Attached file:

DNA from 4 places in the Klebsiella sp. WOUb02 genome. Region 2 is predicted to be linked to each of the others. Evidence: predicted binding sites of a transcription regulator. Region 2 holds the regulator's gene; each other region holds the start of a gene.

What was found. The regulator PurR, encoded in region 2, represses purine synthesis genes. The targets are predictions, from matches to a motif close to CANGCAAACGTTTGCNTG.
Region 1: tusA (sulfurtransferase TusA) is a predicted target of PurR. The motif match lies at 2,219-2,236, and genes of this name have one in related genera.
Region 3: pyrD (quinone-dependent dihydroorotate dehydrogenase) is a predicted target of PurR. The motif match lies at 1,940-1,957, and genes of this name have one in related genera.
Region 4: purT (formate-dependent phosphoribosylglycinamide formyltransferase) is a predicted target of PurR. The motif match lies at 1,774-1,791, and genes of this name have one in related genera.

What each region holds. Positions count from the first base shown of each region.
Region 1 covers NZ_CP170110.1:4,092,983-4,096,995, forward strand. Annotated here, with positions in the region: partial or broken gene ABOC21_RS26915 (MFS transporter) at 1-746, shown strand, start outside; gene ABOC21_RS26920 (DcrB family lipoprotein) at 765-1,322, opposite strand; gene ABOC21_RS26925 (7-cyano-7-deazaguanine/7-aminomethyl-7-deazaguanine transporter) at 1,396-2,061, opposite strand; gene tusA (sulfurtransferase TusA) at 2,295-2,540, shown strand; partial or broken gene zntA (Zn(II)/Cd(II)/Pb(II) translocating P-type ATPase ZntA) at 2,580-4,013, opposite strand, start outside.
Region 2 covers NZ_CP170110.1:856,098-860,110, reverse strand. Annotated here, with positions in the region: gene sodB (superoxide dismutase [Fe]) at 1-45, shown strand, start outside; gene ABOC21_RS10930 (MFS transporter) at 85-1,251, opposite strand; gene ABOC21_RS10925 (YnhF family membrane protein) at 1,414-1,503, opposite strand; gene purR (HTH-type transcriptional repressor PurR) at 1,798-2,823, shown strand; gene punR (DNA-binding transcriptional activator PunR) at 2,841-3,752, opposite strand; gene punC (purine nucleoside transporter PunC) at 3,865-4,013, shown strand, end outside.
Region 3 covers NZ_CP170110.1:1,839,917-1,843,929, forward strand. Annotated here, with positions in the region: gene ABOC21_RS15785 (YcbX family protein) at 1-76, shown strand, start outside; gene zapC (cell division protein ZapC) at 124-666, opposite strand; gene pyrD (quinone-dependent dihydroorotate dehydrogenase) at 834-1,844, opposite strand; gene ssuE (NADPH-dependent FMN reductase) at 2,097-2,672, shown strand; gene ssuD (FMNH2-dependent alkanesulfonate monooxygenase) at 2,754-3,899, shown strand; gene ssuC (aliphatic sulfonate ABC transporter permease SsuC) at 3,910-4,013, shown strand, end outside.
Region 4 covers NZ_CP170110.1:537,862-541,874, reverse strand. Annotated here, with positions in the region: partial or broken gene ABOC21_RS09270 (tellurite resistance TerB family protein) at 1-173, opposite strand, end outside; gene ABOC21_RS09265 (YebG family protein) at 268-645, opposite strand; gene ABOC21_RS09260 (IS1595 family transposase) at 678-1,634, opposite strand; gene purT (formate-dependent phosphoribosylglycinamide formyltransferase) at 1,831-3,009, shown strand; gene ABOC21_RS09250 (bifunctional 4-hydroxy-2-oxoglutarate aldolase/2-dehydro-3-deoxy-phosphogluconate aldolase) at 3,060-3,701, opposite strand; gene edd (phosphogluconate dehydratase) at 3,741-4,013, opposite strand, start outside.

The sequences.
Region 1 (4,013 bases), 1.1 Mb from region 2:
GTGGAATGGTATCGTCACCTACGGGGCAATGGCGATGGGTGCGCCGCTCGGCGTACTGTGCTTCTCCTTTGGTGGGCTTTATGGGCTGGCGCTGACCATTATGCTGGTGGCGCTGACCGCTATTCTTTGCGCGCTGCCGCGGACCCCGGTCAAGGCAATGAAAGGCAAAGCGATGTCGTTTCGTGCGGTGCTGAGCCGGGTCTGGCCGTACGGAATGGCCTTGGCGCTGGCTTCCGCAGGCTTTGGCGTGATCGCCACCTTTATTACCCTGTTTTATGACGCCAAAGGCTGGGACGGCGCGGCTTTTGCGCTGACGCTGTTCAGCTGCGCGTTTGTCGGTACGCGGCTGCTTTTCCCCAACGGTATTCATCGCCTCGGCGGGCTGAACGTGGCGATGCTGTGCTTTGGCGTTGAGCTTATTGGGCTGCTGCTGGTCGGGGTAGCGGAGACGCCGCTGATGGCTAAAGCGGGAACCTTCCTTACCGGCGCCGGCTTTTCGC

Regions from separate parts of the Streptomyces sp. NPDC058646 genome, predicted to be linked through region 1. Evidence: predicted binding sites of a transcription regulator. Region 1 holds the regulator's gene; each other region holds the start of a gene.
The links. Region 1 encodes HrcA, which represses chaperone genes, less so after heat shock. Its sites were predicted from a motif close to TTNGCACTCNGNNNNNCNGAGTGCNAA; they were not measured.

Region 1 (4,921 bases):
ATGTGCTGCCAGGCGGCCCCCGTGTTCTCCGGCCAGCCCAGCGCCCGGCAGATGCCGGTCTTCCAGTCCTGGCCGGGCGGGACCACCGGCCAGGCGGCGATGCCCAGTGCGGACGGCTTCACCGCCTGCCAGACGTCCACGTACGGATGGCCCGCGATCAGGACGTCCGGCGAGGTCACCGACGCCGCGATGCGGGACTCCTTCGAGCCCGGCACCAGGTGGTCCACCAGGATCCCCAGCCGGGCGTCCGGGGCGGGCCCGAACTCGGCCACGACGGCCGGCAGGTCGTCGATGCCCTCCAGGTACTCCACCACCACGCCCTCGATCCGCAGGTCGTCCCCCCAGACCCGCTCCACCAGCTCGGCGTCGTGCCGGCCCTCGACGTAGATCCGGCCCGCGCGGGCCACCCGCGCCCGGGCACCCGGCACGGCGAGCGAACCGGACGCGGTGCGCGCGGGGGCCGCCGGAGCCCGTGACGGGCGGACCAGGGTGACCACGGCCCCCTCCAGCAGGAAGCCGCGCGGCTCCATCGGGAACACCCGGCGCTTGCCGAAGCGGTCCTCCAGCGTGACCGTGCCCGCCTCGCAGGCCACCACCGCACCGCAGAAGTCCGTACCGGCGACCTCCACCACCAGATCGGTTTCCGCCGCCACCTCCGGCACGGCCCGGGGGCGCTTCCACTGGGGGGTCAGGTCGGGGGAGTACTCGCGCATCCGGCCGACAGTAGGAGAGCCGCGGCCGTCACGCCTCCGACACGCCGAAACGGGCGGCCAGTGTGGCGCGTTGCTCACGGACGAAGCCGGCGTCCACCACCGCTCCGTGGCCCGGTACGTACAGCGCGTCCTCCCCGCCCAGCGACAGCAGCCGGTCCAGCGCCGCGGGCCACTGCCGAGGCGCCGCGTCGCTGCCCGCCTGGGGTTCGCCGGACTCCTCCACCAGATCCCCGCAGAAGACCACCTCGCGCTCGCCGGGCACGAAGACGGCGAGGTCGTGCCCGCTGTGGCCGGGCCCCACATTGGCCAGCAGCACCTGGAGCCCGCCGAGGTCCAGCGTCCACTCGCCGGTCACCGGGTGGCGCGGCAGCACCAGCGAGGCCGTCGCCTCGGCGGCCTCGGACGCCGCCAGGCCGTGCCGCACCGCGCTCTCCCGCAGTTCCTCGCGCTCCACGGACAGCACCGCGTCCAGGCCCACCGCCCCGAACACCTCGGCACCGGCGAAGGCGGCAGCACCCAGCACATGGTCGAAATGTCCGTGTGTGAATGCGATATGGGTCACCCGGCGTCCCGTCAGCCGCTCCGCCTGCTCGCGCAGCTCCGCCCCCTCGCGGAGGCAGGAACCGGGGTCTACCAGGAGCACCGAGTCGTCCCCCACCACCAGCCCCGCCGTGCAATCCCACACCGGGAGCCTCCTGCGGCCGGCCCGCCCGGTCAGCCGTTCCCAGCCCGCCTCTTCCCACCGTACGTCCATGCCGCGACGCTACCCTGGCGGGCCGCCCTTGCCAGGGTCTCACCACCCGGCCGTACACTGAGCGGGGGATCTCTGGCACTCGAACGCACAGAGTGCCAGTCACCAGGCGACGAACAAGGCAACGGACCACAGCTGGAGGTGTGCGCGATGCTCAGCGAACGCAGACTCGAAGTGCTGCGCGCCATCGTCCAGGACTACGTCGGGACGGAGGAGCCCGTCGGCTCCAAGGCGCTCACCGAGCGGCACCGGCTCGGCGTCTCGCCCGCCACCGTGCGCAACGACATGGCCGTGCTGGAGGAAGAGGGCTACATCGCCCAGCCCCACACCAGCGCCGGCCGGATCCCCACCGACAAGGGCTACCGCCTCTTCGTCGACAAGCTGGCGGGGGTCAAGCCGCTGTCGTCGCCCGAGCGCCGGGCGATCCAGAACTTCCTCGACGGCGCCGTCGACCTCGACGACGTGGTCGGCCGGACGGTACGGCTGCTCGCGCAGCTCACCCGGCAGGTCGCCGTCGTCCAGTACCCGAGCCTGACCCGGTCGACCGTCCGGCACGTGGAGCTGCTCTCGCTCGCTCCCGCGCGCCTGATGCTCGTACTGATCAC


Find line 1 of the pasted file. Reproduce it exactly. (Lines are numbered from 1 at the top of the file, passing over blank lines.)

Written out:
DNA from 4 places in the Klebsiella sp. WOUb02 genome. Region 2 is predicted to be linked to each of the others. Evidence: predicted binding sites of a transcription regulator. Region 2 holds the regulator's gene; each other region holds the start of a gene.